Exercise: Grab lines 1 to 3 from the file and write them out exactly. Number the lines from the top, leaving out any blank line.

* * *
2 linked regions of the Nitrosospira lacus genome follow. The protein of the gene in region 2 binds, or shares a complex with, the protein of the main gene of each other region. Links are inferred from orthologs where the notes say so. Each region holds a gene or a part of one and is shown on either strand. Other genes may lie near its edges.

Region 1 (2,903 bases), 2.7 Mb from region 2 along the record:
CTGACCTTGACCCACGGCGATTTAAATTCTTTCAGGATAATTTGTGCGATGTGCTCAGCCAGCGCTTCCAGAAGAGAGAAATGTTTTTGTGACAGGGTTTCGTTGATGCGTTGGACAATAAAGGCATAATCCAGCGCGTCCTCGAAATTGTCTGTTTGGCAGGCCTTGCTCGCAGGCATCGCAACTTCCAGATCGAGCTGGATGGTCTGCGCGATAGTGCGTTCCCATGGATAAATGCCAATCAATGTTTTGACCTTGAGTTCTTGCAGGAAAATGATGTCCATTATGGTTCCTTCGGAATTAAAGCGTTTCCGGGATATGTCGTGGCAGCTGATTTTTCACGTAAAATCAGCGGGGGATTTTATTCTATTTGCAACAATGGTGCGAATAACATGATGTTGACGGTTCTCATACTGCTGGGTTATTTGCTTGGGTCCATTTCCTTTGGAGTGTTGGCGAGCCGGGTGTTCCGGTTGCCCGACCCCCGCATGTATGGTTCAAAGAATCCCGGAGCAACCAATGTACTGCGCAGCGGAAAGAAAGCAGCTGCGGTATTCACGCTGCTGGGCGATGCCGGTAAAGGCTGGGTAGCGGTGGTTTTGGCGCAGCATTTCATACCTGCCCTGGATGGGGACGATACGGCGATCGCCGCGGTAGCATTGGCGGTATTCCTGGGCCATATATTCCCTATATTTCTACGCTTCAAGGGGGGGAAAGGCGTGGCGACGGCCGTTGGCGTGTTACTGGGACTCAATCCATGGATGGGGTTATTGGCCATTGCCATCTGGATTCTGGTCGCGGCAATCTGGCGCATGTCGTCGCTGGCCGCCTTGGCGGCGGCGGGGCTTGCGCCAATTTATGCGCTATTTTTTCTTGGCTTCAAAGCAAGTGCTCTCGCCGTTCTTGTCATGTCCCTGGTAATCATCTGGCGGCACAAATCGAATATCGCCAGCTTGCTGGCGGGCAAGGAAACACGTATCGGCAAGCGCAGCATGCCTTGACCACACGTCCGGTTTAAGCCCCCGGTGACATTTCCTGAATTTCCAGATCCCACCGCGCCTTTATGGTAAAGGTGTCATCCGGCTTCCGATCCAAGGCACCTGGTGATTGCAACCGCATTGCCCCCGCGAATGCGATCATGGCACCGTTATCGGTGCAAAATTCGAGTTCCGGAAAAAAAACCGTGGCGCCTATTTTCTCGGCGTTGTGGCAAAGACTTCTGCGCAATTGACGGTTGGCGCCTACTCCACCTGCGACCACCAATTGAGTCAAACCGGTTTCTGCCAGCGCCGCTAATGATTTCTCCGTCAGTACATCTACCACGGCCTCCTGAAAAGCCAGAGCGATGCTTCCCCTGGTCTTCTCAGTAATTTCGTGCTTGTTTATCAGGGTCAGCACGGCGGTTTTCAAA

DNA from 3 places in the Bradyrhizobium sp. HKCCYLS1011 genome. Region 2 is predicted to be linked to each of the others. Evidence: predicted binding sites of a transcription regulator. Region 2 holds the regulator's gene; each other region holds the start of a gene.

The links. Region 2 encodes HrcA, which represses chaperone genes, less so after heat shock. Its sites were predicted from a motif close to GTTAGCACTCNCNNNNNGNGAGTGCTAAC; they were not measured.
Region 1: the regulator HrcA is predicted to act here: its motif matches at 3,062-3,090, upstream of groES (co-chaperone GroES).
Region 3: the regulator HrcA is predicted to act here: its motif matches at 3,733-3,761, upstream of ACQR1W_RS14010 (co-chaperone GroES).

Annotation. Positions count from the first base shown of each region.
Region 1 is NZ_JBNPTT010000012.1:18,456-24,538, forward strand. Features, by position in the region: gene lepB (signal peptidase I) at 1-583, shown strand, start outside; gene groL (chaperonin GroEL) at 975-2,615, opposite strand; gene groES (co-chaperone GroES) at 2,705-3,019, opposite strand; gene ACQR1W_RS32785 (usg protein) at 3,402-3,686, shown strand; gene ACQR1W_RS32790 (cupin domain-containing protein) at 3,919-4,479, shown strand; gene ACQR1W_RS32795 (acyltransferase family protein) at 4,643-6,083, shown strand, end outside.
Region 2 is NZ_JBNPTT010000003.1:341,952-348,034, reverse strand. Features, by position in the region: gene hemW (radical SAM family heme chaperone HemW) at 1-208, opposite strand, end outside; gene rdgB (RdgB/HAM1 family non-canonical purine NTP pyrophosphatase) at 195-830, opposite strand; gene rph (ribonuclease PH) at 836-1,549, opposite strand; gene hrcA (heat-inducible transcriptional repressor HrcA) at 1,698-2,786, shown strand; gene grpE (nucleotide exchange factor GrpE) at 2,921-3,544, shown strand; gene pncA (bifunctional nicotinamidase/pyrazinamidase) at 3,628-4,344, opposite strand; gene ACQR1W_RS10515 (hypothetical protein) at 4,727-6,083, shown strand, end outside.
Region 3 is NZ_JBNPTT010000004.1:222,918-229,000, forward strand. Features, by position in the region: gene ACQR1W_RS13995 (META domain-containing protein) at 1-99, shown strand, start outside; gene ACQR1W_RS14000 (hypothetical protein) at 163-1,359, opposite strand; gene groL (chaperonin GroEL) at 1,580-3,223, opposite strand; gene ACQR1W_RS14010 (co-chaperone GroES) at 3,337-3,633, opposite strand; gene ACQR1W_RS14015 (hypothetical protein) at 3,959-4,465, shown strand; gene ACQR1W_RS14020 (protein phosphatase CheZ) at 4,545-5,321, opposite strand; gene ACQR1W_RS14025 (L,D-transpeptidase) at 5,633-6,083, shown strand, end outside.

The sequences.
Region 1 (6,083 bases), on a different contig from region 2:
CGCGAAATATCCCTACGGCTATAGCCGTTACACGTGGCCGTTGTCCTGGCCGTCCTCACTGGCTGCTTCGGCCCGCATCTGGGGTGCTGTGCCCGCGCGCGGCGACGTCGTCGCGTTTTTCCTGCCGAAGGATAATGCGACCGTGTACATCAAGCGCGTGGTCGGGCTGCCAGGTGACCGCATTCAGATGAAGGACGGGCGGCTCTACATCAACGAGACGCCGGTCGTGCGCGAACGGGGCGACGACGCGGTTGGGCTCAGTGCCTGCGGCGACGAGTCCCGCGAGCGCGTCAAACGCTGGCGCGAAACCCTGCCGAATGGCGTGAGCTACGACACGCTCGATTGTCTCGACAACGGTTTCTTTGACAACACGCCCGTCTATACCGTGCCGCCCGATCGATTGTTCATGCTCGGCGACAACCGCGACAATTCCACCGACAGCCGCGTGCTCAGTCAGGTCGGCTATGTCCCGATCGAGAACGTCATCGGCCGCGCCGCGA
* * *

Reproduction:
2 linked regions of the Nitrosospira lacus genome follow. The protein of the gene in region 2 binds, or shares a complex with, the protein of the main gene of each other region. Links are inferred from orthologs where the notes say so. Each region holds a gene or a part of one and is shown on either strand. Other genes may lie near its edges.

Region 1 (2,903 bases), 2.7 Mb from region 2 along the record:
CTGACCTTGACCCACGGCGATTTAAATTCTTTCAGGATAATTTGTGCGATGTGCTCAGCCAGCGCTTCCAGAAGAGAGAAATGTTTTTGTGACAGGGTTTCGTTGATGCGTTGGACAATAAAGGCATAATCCAGCGCGTCCTCGAAATTGTCTGTTTGGCAGGCCTTGCTCGCAGGCATCGCAACTTCCAGATCGAGCTGGATGGTCTGCGCGATAGTGCGTTCCCATGGATAAATGCCAATCAATGTTTTGACCTTGAGTTCTTGCAGGAAAATGATGTCCATTATGGTTCCTTCGGAATTAAAGCGTTTCCGGGATATGTCGTGGCAGCTGATTTTTCACGTAAAATCAGCGGGGGATTTTATTCTATTTGCAACAATGGTGCGAATAACATGATGTTGACGGTTCTCATACTGCTGGGTTATTTGCTTGGGTCCATTTCCTTTGGAGTGTTGGCGAGCCGGGTGTTCCGGTTGCCCGACCCCCGCATGTATGGTTCAAAGAATCCCGGAGCAACCAATGTACTGCGCAGCGGAAAGAAAGCAGCTGCGGTATTCACGCTGCTGGGCGATGCCGGTAAAGGCTGGGTAGCGGTGGTTTTGGCGCAGCATTTCATACCTGCCCTGGATGGGGACGATACGGCGATCGCCGCGGTAGCATTGGCGGTATTCCTGGGCCATATATTCCCTATATTTCTACGCTTCAAGGGGGGGAAAGGCGTGGCGACGGCCGTTGGCGTGTTACTGGGACTCAATCCATGGATGGGGTTATTGGCCATTGCCATCTGGATTCTGGTCGCGGCAATCTGGCGCATGTCGTCGCTGGCCGCCTTGGCGGCGGCGGGGCTTGCGCCAATTTATGCGCTATTTTTTCTTGGCTTCAAAGCAAGTGCTCTCGCCGTTCTTGTCATGTCCCTGGTAATCATCTGGCGGCACAAATCGAATATCGCCAGCTTGCTGGCGGGCAAGGAAACACGTATCGGCAAGCGCAGCATGCCTTGACCACACGTCCGGTTTAAGCCCCCGGTGACATTTCCTGAATTTCCAGATCCCACCGCGCCTTTATGGTAAAGGTGTCATCCGGCTTCCGATCCAAGGCACCTGGTGATTGCAACCGCATTGCCCCCGCGAATGCGATCATGGCACCGTTATCGGTGCAAAATTCGAGTTCCGGAAAAAAAACCGTGGCGCCTATTTTCTCGGCGTTGTGGCAAAGACTTCTGCGCAATTGACGGTTGGCGCCTACTCCACCTGCGACCACCAATTGAGTCAAACCGGTTTCTGCCAGCGCCGCTAATGATTTCTCCGTCAGTACATCTACCACGGCCTCCTGAAAAGCCAGAGCGATGCTTCCCCTGGTCTTCTCAGTAATTTCGTGCTTGTTTATCAGGGTCAGCACGGCGGTTTTCAAA